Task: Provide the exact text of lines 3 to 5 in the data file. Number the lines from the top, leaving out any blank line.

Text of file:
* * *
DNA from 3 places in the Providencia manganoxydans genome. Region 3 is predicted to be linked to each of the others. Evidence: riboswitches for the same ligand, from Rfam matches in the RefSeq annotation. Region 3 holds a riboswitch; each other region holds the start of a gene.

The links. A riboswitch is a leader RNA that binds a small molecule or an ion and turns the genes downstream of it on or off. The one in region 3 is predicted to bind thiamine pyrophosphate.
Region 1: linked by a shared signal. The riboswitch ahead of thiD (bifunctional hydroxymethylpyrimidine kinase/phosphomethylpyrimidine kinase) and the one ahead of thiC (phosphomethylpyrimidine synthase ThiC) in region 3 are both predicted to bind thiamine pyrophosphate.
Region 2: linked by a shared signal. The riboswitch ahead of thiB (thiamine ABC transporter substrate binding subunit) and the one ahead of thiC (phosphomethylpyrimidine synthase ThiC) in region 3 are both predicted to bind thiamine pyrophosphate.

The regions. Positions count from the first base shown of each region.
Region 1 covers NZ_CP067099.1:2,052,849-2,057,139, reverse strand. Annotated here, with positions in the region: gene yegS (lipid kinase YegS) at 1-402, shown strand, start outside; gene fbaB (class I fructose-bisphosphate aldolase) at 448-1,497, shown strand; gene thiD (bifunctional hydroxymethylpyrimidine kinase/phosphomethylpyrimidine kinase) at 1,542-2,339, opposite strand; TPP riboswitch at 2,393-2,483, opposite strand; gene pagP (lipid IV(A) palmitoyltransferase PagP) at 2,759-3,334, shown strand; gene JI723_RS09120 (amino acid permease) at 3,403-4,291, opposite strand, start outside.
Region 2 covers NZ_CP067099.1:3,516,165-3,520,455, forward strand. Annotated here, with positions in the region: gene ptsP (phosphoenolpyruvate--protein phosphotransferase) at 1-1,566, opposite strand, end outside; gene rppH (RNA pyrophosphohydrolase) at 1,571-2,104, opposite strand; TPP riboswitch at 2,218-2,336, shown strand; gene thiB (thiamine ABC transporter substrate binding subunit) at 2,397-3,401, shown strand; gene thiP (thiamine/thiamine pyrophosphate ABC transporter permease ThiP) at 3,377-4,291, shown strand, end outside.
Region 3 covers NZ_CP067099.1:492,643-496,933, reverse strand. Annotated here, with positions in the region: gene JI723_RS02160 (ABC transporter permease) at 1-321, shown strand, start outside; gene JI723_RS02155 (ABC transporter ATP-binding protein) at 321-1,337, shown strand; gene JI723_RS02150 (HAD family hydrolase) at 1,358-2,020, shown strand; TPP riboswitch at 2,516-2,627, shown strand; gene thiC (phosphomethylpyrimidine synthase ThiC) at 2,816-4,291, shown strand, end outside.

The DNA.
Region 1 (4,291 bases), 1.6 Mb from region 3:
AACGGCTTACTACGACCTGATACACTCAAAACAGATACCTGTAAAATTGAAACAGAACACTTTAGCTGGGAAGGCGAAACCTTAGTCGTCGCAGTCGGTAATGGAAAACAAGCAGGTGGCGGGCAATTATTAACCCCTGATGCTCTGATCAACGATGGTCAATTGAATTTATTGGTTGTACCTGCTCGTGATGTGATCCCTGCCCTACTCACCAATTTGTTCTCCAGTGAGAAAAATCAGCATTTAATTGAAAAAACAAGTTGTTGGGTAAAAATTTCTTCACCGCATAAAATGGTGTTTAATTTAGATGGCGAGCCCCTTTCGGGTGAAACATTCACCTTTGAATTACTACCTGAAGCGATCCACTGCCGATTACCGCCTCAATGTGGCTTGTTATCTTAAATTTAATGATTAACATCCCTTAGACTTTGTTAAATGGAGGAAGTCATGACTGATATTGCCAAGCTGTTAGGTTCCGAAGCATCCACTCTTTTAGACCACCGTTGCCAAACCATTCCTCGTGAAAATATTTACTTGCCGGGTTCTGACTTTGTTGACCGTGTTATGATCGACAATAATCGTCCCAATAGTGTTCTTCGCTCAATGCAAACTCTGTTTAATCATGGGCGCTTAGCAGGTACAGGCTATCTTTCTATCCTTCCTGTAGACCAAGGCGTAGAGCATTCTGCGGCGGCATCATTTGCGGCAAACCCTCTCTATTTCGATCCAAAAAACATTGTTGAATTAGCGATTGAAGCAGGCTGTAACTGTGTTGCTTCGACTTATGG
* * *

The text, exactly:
Region 1: linked by a shared signal. The riboswitch ahead of thiD (bifunctional hydroxymethylpyrimidine kinase/phosphomethylpyrimidine kinase) and the one ahead of thiC (phosphomethylpyrimidine synthase ThiC) in region 3 are both predicted to bind thiamine pyrophosphate.
Region 2: linked by a shared signal. The riboswitch ahead of thiB (thiamine ABC transporter substrate binding subunit) and the one ahead of thiC (phosphomethylpyrimidine synthase ThiC) in region 3 are both predicted to bind thiamine pyrophosphate.

The regions. Positions count from the first base shown of each region.